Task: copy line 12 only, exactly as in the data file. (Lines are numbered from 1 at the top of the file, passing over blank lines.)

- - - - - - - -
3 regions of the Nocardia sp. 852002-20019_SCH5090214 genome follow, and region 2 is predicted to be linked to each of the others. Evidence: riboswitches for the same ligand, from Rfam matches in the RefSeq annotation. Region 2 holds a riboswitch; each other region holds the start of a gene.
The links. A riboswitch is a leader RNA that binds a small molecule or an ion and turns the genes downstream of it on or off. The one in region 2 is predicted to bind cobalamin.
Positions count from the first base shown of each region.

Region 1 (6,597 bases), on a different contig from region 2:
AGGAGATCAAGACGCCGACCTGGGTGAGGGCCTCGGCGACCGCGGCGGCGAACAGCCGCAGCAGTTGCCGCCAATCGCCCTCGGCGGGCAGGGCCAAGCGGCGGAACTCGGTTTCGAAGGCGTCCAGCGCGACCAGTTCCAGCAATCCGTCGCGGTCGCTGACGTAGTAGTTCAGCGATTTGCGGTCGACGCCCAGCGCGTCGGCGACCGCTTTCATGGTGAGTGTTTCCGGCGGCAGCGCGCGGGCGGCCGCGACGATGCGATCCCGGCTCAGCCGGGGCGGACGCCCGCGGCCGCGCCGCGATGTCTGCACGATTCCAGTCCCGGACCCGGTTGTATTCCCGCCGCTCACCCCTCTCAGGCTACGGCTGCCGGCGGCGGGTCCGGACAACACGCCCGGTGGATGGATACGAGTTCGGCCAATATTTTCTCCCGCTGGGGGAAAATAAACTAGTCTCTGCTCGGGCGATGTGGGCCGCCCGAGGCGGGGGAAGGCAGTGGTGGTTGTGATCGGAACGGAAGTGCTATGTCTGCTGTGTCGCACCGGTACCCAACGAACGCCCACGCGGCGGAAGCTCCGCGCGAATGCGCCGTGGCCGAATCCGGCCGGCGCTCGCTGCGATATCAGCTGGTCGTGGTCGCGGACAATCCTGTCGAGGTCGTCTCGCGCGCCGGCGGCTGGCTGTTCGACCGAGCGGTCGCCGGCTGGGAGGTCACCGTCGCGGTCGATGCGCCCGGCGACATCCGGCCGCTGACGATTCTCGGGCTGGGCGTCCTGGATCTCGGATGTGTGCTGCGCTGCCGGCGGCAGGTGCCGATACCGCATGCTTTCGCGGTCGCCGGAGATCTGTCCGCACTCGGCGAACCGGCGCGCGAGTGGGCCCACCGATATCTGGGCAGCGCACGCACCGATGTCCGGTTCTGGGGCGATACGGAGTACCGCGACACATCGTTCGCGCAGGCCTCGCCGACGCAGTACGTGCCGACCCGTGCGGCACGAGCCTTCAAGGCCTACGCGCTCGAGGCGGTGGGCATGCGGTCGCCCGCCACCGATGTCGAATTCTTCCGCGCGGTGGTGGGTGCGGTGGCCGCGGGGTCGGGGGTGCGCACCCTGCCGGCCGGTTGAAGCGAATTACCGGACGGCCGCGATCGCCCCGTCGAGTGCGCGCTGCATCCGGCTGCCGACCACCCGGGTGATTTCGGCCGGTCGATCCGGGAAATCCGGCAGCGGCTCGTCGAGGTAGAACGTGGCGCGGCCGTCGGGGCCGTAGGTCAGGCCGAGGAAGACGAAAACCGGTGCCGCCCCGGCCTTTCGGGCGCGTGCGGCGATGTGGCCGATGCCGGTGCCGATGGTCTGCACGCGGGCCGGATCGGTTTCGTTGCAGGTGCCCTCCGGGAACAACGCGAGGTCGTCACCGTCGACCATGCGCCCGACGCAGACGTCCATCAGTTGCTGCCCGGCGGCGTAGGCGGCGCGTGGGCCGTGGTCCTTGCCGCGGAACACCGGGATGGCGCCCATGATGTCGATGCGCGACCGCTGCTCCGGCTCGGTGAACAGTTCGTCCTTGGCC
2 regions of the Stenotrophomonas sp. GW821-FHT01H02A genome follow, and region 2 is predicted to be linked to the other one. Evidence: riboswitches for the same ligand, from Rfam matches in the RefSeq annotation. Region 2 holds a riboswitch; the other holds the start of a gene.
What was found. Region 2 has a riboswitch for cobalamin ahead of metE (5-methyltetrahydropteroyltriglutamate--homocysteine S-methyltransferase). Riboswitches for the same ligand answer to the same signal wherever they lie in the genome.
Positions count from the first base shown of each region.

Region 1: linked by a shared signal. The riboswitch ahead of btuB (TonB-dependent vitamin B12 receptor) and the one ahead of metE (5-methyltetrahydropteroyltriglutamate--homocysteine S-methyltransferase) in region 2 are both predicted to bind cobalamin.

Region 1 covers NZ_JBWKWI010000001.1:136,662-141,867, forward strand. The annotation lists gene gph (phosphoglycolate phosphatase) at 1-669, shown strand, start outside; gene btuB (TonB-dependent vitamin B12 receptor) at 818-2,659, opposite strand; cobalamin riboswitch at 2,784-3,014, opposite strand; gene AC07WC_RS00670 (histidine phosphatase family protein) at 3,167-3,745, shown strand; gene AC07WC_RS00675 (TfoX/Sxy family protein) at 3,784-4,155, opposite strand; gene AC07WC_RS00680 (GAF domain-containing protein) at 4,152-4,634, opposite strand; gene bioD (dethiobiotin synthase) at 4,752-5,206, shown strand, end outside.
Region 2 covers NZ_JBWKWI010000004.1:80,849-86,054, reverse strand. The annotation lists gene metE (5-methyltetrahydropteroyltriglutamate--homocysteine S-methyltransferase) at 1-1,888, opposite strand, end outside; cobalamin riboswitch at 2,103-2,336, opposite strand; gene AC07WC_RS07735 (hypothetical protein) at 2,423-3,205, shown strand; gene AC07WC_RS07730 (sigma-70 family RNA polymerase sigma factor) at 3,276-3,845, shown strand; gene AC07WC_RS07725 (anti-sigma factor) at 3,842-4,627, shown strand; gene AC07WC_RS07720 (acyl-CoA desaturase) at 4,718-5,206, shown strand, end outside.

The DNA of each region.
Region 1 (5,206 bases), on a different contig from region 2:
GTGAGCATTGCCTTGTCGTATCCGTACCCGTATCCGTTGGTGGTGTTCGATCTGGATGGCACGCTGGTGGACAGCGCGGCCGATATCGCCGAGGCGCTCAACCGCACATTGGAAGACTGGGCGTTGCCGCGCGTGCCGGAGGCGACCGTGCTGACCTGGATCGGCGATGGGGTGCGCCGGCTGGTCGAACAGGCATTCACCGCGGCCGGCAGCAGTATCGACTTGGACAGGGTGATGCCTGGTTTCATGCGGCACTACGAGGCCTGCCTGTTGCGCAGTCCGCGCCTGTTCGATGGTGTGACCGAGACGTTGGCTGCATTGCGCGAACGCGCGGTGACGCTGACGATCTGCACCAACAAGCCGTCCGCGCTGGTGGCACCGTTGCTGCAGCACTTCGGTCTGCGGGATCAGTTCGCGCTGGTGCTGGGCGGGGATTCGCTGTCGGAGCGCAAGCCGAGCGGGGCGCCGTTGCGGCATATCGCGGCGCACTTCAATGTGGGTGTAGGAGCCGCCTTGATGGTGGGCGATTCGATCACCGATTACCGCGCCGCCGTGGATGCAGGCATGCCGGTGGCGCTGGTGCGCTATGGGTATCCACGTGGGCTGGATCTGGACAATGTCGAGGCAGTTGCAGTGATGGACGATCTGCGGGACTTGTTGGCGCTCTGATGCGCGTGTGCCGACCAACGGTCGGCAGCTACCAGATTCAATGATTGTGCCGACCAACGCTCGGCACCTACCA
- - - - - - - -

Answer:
The DNA of each region.